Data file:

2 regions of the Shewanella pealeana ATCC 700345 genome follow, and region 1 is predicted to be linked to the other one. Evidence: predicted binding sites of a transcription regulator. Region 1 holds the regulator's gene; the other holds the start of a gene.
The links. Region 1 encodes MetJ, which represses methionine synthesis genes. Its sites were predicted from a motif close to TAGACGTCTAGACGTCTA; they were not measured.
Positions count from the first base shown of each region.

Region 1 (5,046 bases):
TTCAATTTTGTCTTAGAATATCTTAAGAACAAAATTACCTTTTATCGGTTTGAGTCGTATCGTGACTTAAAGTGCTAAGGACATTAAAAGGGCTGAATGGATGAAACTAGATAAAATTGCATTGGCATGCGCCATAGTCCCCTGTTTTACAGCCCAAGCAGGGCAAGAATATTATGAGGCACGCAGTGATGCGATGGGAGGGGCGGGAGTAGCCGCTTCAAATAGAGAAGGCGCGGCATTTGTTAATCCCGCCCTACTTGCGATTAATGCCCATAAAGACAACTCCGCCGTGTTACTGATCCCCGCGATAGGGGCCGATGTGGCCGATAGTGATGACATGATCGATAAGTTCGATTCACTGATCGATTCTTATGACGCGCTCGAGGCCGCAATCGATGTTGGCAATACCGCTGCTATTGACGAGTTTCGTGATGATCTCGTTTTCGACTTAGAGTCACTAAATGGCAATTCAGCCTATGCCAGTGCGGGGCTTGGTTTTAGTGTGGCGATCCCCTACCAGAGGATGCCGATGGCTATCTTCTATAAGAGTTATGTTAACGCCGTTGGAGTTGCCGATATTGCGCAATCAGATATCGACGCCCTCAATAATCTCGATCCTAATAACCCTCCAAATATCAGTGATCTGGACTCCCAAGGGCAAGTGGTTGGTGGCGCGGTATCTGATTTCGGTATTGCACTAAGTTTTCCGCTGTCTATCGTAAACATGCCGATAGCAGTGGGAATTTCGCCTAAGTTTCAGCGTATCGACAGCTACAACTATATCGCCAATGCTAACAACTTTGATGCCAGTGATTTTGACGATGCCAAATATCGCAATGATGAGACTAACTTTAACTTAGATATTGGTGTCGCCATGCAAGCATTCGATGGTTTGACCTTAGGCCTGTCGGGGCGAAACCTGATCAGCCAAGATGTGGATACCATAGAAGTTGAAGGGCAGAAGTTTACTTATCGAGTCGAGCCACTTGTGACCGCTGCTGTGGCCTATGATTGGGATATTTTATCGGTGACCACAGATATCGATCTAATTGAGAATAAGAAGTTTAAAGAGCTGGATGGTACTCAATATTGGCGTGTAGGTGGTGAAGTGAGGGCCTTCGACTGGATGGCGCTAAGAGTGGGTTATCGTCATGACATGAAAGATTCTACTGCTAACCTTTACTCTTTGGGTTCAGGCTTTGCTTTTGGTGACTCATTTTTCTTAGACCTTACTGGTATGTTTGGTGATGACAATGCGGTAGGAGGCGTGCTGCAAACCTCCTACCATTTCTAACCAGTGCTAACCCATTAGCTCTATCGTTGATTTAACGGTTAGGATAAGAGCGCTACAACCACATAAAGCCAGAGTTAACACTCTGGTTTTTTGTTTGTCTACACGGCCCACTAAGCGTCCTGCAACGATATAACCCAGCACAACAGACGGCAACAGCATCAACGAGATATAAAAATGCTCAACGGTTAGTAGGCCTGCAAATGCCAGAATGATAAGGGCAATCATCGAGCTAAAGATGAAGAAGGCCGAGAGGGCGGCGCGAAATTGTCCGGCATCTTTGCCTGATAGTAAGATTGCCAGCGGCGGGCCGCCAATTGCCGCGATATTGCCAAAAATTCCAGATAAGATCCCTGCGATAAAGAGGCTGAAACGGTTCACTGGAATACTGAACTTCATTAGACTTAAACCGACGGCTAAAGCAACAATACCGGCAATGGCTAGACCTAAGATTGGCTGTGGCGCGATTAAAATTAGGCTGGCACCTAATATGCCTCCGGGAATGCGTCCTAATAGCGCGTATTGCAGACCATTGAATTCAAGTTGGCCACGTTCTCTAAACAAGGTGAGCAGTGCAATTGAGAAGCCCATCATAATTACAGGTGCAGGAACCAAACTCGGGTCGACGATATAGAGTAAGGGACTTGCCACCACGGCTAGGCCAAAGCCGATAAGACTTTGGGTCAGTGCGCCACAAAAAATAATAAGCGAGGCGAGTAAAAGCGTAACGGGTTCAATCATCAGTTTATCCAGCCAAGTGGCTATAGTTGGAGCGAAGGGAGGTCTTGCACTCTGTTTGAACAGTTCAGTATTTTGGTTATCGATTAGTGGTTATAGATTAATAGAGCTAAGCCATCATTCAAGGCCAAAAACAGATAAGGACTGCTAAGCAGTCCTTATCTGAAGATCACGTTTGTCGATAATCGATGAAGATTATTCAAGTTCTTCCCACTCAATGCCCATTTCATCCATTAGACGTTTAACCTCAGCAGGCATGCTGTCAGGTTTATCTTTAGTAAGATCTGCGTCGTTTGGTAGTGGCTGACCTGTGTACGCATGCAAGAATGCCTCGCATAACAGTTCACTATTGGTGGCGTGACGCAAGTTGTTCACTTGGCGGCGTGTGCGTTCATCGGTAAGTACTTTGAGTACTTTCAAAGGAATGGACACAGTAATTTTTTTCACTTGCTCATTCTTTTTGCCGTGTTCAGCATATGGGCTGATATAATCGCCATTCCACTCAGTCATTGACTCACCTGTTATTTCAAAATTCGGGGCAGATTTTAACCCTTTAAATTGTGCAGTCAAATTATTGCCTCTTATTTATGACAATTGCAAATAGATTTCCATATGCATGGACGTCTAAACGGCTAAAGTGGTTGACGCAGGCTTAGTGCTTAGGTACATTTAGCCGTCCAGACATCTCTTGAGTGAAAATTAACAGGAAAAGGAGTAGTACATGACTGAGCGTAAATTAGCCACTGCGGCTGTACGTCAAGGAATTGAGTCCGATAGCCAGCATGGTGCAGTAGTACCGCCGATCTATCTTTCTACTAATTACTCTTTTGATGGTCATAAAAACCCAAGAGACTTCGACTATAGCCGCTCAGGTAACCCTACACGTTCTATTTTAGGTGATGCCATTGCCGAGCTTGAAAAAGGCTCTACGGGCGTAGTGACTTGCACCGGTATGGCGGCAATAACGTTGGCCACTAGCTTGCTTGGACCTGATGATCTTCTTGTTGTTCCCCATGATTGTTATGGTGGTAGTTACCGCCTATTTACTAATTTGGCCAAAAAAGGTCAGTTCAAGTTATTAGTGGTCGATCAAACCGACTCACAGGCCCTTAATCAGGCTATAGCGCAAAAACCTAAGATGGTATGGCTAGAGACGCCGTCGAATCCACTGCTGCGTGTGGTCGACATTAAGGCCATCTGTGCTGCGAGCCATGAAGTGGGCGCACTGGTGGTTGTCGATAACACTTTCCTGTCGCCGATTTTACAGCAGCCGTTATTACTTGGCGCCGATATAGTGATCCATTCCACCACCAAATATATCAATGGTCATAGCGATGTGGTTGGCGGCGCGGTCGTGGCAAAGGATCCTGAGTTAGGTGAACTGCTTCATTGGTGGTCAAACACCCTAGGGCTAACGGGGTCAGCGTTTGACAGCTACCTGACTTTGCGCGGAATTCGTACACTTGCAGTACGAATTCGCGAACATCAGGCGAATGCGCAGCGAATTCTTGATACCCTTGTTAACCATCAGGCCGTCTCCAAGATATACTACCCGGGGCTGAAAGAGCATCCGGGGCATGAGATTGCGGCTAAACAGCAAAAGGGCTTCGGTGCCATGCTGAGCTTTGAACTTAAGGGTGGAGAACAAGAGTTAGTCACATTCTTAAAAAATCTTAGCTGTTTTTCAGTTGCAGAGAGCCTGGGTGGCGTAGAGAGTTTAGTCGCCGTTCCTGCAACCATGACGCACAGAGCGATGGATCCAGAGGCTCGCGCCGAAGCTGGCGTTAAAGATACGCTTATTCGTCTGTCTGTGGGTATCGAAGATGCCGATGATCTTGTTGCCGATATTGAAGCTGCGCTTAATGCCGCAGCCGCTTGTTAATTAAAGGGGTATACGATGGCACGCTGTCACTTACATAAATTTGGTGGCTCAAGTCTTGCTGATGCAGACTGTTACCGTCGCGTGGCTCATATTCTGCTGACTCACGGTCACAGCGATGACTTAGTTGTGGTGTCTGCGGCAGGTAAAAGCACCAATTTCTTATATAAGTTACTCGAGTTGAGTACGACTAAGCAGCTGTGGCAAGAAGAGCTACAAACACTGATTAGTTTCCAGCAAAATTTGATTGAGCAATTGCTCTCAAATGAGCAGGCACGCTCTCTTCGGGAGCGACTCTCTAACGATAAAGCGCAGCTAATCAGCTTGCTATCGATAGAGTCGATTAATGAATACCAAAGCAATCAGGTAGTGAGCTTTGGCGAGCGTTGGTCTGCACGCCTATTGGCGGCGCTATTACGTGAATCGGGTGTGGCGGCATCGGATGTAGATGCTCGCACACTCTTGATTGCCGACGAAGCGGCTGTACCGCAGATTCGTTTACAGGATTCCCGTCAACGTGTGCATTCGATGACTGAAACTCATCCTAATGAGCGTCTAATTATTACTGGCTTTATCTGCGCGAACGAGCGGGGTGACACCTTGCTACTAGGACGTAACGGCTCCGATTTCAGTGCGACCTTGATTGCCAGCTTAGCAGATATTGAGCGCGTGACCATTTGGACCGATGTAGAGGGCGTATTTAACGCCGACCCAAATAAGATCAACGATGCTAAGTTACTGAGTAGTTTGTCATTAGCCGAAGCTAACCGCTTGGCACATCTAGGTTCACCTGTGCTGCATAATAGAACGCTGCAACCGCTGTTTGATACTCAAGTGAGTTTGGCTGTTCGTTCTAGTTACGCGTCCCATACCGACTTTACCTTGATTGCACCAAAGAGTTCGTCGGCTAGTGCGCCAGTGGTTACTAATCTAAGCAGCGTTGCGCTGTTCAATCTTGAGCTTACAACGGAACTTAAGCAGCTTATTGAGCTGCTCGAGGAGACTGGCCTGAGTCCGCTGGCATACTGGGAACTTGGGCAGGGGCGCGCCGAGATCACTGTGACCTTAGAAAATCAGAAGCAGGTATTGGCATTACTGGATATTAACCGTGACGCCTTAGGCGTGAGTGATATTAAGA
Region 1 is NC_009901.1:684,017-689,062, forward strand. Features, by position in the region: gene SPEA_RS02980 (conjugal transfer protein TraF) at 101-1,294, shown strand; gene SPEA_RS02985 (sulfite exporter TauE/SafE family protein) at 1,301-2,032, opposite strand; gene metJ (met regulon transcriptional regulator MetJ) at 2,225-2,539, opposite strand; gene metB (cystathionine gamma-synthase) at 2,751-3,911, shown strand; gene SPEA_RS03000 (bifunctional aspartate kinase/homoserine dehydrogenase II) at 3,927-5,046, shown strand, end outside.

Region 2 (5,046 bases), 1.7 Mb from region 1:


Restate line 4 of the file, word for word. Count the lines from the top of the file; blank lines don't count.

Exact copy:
Region 1 (5,046 bases):